The consideration that fishermen must have for other users’ rights is a necessary part of sharing a limited resource. In most cases, fisheries are divided by recreational and commercial users, different gear types, and beyond that, individual fishermen. When the resource is dwindling, everyone takes a hit.
That is, unless you’re a California farmer. As the statewide drought continues in its fourth year, Gov. Jerry Brown announced that for the first time ever, some residents will be required to cut back on their water use. His executive order mandates that the state's 3,000 urban water providers reduce their water use by 25 percent, and it includes other water-saving initiatives such as replacing 50 million square feet of green grass lawns with drought-tolerant plants, rebates for consumers who purchase water-saving appliances and bans on watering street meridians and irrigation systems for new housing developments. But there were no restrictions for the state's largest segment of water users, the agriculture industry.
For the state’s commercial fishermen, the lack of water means salmon either can't reach spawning grounds. And the problem isn't just because of the drought in and of itself: Fresh water is being diverted to support agriculture. A whopping trillion gallons goes to the Southern Central Valley, to be soaked up by the especially thirsty nut trees. To give an idea of how much, agriculture uses 80 percent of the state's water, while almonds suck up 10 percent on their own.
When water is diverted the salmon is misled into waterways that are too shallow and warm for them to survive in, according to San Francisco salmon fisherman Mike Hudson, interviewed for a PBS News Hour report about the competing interests of salmon and almonds for the state's water.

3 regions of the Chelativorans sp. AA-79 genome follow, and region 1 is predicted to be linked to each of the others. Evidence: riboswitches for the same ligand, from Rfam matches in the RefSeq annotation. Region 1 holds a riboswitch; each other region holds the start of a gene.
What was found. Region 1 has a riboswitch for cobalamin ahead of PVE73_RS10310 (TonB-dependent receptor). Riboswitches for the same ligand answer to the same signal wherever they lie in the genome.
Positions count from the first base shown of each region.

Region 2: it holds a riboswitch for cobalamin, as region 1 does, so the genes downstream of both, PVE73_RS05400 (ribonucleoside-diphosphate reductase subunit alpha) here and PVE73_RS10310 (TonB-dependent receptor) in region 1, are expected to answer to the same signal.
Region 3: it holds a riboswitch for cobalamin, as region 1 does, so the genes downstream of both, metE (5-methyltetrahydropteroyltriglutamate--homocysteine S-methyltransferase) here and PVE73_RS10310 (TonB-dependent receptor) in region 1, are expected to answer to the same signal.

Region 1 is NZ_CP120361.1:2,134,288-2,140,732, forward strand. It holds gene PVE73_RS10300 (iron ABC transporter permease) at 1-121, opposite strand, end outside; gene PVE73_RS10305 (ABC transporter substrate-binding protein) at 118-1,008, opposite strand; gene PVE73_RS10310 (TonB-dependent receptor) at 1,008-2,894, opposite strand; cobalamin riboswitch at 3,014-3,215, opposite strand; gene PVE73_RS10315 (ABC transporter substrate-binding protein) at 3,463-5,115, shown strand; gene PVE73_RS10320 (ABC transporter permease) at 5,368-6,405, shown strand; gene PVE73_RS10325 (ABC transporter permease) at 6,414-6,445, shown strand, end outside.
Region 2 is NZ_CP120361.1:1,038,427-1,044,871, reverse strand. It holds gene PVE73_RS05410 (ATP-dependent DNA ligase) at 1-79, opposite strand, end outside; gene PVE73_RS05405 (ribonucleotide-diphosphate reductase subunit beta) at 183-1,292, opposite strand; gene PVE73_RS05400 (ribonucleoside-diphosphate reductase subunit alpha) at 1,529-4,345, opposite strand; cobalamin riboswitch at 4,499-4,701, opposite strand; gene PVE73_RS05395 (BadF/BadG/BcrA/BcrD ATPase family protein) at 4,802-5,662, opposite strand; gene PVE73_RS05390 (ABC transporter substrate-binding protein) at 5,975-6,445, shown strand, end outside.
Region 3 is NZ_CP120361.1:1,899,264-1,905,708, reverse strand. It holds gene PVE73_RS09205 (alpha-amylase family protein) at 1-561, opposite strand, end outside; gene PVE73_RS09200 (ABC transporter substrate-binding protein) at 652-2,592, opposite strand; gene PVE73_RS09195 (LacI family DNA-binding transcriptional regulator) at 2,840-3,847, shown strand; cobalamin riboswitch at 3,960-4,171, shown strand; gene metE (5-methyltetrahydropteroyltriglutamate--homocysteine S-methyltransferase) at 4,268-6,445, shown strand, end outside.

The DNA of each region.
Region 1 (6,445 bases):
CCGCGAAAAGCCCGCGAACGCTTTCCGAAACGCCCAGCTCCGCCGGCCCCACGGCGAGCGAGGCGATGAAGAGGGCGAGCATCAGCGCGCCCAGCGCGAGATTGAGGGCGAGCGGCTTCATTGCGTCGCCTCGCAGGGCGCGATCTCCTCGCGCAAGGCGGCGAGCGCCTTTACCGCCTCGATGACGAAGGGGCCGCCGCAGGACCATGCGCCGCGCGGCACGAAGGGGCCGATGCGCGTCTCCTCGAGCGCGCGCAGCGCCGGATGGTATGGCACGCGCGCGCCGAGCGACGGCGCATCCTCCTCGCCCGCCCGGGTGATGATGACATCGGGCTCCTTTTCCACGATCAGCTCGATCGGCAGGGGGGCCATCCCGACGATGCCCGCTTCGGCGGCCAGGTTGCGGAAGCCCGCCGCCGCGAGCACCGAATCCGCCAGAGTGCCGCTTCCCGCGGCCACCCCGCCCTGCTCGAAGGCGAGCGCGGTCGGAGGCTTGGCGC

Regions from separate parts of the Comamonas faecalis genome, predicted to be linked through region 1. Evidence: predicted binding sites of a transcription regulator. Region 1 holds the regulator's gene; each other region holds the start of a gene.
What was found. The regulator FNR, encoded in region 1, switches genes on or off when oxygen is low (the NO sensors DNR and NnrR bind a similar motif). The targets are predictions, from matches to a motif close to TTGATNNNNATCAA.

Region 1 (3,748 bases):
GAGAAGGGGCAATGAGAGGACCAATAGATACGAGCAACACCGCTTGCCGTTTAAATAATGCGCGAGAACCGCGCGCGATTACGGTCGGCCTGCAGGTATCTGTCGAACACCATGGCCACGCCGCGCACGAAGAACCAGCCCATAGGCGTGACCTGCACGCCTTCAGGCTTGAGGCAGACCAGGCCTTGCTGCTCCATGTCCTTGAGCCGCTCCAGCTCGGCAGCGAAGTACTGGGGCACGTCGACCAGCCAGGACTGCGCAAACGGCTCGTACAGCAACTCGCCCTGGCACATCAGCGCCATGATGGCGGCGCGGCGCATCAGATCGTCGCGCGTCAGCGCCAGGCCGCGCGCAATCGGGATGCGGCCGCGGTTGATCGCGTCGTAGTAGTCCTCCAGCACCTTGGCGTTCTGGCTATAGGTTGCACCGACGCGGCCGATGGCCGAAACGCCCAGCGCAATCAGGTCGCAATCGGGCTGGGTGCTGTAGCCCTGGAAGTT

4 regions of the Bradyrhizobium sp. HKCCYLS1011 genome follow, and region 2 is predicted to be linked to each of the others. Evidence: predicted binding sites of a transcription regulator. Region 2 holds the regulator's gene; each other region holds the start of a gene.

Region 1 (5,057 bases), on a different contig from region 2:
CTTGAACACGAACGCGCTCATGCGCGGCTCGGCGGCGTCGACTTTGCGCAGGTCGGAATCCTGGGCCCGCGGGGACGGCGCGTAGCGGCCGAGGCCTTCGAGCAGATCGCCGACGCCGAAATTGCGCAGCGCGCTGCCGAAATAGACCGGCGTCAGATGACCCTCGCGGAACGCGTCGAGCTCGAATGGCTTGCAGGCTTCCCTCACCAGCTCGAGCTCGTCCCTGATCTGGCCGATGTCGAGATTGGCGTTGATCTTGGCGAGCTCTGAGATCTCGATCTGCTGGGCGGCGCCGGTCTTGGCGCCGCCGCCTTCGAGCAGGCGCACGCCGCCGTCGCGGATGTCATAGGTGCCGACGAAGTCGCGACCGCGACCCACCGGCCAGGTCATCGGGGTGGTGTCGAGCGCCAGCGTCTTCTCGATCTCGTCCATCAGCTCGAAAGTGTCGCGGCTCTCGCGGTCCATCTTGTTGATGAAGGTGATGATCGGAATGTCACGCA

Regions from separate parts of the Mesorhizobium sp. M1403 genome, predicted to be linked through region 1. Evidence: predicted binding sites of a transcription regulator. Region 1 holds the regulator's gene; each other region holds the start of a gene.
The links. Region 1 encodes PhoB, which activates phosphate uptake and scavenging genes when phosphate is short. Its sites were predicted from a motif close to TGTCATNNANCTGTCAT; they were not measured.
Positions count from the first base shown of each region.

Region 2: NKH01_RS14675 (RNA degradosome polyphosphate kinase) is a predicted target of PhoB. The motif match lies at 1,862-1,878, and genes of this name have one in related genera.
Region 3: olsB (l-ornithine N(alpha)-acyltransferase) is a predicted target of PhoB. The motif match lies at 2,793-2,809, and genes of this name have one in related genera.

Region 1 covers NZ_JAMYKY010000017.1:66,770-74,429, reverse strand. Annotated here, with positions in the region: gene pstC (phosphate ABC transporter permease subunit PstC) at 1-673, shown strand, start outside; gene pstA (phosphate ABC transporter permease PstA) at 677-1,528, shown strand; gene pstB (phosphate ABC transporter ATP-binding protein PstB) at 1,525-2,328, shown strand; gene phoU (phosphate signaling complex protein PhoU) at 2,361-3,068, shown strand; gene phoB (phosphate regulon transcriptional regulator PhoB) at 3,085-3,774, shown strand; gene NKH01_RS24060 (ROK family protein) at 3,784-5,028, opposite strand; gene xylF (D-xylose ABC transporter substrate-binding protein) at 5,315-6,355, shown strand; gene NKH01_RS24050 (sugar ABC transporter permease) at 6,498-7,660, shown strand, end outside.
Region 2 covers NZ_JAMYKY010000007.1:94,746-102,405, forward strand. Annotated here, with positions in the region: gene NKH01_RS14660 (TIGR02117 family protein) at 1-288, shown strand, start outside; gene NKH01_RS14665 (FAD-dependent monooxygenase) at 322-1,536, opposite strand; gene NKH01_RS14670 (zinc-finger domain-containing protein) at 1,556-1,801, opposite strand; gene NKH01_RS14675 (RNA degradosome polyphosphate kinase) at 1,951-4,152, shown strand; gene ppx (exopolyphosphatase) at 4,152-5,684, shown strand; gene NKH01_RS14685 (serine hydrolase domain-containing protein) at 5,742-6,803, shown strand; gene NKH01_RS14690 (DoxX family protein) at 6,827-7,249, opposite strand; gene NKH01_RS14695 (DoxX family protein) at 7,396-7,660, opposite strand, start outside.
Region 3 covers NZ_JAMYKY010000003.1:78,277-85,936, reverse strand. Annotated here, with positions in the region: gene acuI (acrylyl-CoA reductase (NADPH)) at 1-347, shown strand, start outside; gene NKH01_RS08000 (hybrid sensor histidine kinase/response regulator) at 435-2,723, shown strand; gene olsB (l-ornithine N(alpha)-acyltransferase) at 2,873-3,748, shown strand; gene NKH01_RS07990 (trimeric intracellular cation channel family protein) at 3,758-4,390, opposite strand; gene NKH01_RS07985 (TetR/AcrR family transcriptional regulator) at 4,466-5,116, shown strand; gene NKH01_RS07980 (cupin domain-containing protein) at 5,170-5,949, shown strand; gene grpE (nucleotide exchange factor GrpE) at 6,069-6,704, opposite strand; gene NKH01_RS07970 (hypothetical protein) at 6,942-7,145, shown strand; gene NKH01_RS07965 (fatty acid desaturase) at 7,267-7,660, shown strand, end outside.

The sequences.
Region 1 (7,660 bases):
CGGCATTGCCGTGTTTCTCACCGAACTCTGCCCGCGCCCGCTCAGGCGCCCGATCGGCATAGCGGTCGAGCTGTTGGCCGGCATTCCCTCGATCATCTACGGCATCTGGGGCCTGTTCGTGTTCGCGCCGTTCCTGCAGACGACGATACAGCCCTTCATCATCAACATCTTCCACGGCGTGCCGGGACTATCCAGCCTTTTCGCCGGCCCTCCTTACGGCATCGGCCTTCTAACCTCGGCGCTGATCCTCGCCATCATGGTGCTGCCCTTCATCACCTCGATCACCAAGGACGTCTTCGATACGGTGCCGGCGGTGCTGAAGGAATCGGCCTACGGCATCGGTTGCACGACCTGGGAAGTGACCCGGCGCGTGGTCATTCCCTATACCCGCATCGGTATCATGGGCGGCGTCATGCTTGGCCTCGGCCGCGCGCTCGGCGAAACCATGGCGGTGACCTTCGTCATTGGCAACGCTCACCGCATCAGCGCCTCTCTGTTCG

"I would argue that this is a fight for the livelihood of a farming family who has been doing this for generations,” an almond grower retorted in his industry’s defense. You can watch that report below:
How many times have commercial fishermen seen their livelihoods dwindle when agencies require cutbacks for preservation purposes? In some cases, a fishery will lose members, leaving the survivors with hopefully enough to carry on. It’s not ideal, but that’s the reality of a sharing a limited resource. But commercial fishermen seem to be the only ones required to make sacrifices compared to other industries in California that need water. Nestlé, which bottles water in California, has stated its refusal to slow down its water use. In fact, the company plans to increase the amount of water it bottles in California, according to the Guardian newspaper. “People need to hydrate,” said Tim Brown, chief executive of Nestlé Waters North America.